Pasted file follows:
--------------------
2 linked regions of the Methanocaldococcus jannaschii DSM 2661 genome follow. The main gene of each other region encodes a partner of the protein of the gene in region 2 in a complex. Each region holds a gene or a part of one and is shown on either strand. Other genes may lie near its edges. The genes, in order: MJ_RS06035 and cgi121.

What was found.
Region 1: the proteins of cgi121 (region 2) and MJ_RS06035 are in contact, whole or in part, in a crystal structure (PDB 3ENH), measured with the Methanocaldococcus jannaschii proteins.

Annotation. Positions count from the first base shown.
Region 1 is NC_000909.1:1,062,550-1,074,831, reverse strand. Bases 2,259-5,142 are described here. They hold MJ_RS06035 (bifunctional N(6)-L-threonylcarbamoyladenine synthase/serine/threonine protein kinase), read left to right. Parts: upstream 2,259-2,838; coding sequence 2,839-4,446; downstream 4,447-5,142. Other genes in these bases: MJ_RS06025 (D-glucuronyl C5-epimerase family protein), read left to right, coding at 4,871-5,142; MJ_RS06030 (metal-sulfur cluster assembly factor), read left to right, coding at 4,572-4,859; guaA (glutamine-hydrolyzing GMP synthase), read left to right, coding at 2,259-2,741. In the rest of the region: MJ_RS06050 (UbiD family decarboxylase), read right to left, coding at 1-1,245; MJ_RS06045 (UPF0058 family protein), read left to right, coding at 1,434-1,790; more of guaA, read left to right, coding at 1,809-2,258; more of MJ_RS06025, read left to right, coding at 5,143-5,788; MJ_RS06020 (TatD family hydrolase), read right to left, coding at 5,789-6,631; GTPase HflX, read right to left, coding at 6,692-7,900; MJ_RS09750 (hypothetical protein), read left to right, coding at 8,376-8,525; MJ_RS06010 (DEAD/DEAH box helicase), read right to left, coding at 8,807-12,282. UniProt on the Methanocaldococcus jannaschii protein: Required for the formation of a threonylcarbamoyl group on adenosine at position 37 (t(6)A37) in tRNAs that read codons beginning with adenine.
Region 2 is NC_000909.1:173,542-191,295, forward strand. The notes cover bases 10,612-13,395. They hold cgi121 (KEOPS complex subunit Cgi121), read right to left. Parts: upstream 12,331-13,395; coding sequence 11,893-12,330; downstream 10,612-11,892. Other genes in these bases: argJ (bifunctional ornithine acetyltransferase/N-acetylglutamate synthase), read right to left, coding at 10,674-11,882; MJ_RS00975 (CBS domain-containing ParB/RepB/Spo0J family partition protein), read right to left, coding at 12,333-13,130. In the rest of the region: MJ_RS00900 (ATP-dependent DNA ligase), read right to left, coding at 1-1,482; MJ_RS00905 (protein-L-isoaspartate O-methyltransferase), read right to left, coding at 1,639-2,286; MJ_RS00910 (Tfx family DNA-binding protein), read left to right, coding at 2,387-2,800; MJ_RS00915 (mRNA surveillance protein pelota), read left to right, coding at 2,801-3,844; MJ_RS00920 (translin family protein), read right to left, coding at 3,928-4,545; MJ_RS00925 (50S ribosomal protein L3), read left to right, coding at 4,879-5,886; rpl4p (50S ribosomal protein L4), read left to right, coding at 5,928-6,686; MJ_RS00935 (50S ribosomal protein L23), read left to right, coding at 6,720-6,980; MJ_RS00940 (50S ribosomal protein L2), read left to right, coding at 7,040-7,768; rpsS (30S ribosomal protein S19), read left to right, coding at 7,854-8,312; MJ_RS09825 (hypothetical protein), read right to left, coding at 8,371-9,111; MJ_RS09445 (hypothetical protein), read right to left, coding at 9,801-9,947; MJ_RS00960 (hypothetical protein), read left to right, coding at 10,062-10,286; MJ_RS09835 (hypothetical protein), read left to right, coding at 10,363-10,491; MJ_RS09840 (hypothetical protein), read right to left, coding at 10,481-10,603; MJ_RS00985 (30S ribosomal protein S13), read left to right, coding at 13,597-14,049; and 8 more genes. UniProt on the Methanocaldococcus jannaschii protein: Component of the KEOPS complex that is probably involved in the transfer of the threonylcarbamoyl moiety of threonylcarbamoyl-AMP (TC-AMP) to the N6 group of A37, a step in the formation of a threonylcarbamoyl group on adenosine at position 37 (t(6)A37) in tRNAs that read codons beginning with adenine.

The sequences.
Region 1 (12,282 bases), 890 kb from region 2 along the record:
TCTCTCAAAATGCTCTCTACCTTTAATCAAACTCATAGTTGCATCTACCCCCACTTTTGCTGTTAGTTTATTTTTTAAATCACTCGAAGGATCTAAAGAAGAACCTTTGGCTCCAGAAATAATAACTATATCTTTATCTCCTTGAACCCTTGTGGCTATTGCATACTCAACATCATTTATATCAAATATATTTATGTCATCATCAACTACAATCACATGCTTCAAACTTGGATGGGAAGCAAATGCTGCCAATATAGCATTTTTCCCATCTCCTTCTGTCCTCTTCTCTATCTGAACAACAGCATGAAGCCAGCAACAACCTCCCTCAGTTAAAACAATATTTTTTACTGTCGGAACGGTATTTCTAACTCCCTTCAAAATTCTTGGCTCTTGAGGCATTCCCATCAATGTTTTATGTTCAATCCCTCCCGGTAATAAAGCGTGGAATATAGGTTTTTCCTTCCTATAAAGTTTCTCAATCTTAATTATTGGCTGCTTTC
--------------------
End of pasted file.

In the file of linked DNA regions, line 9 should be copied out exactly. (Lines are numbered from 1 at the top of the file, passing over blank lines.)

TCTCTCAAAATGCTCTCTACCTTTAATCAAACTCATAGTTGCATCTACCCCCACTTTTGCTGTTAGTTTATTTTTTAAATCACTCGAAGGATCTAAAGAAGAACCTTTGGCTCCAGAAATAATAACTATATCTTTATCTCCTTGAACCCTTGTGGCTATTGCATACTCAACATCATTTATATCAAATATATTTATGTCATCATCAACTACAATCACATGCTTCAAACTTGGATGGGAAGCAAATGCTGCCAATATAGCATTTTTCCCATCTCCTTCTGTCCTCTTCTCTATCTGAACAACAGCATGAAGCCAGCAACAACCTCCCTCAGTTAAAACAATATTTTTTACTGTCGGAACGGTATTTCTAACTCCCTTCAAAATTCTTGGCTCTTGAGGCATTCCCATCAATGTTTTATGTTCAATCCCTCCCGGTAATAAAGCGTGGAATATAGGTTTTTCCTTCCTATAAAGTTTCTCAATCTTAATTATTGGCTGCTTTC